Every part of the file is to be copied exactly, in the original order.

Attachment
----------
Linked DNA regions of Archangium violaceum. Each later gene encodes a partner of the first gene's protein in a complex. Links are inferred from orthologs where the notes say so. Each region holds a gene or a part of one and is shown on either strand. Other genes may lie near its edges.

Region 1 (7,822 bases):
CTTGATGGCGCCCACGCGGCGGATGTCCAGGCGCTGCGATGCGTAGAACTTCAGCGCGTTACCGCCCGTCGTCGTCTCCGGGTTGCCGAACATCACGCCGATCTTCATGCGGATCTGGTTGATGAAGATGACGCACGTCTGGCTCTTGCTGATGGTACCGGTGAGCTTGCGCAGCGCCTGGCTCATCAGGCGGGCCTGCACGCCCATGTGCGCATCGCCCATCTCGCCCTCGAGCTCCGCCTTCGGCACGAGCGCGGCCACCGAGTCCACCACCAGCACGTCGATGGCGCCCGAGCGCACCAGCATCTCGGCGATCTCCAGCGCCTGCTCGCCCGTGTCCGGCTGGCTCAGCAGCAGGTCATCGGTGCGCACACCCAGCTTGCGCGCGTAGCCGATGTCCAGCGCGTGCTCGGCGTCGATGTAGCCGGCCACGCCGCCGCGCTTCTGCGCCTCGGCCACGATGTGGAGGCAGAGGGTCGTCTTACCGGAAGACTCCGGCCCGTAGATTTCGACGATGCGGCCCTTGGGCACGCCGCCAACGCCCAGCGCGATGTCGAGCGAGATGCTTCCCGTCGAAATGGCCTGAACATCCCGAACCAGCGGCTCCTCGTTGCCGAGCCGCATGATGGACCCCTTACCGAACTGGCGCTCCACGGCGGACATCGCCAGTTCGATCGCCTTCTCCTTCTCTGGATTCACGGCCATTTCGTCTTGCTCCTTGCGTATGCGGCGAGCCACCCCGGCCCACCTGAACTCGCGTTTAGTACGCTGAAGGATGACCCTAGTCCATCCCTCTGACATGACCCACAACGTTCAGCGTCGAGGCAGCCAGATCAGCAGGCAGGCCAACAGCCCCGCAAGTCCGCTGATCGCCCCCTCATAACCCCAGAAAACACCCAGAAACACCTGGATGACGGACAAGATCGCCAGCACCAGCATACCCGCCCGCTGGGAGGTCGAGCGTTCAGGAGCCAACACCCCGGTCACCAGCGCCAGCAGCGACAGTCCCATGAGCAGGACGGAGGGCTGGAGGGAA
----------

Linked DNA regions of Archangium violaceum. Each later gene encodes a partner of the first gene's protein in a complex. Links are inferred from orthologs where the notes say so. Each region holds a gene or a part of one and is shown on either strand. Other genes may lie near its edges.

Region 1 (7,822 bases):
CTTGATGGCGCCCACGCGGCGGATGTCCAGGCGCTGCGATGCGTAGAACTTCAGCGCGTTACCGCCCGTCGTCGTCTCCGGGTTGCCGAACATCACGCCGATCTTCATGCGGATCTGGTTGATGAAGATGACGCACGTCTGGCTCTTGCTGATGGTACCGGTGAGCTTGCGCAGCGCCTGGCTCATCAGGCGGGCCTGCACGCCCATGTGCGCATCGCCCATCTCGCCCTCGAGCTCCGCCTTCGGCACGAGCGCGGCCACCGAGTCCACCACCAGCACGTCGATGGCGCCCGAGCGCACCAGCATCTCGGCGATCTCCAGCGCCTGCTCGCCCGTGTCCGGCTGGCTCAGCAGCAGGTCATCGGTGCGCACACCCAGCTTGCGCGCGTAGCCGATGTCCAGCGCGTGCTCGGCGTCGATGTAGCCGGCCACGCCGCCGCGCTTCTGCGCCTCGGCCACGATGTGGAGGCAGAGGGTCGTCTTACCGGAAGACTCCGGCCCGTAGATTTCGACGATGCGGCCCTTGGGCACGCCGCCAACGCCCAGCGCGATGTCGAGCGAGATGCTTCCCGTCGAAATGGCCTGAACATCCCGAACCAGCGGCTCCTCGTTGCCGAGCCGCATGATGGACCCCTTACCGAACTGGCGCTCCACGGCGGACATCGCCAGTTCGATCGCCTTCTCCTTCTCTGGATTCACGGCCATTTCGTCTTGCTCCTTGCGTATGCGGCGAGCCACCCCGGCCCACCTGAACTCGCGTTTAGTACGCTGAAGGATGACCCTAGTCCATCCCTCTGACATGACCCACAACGTTCAGCGTCGAGGCAGCCAGATCAGCAGGCAGGCCAACAGCCCCGCAAGTCCGCTGATCGCCCCCTCATAACCCCAGAAAACACCCAGAAACACCTGGATGACGGACAAGATCGCCAGCACCAGCATACCCGCCCGCTGGGAGGTCGAGCGTTCAGGAGCCAACACCCCGGTCACCAGCGCCAGCAGCGACAGTCCCATGAGCAGGACGGAGGGCTGGAGGGAA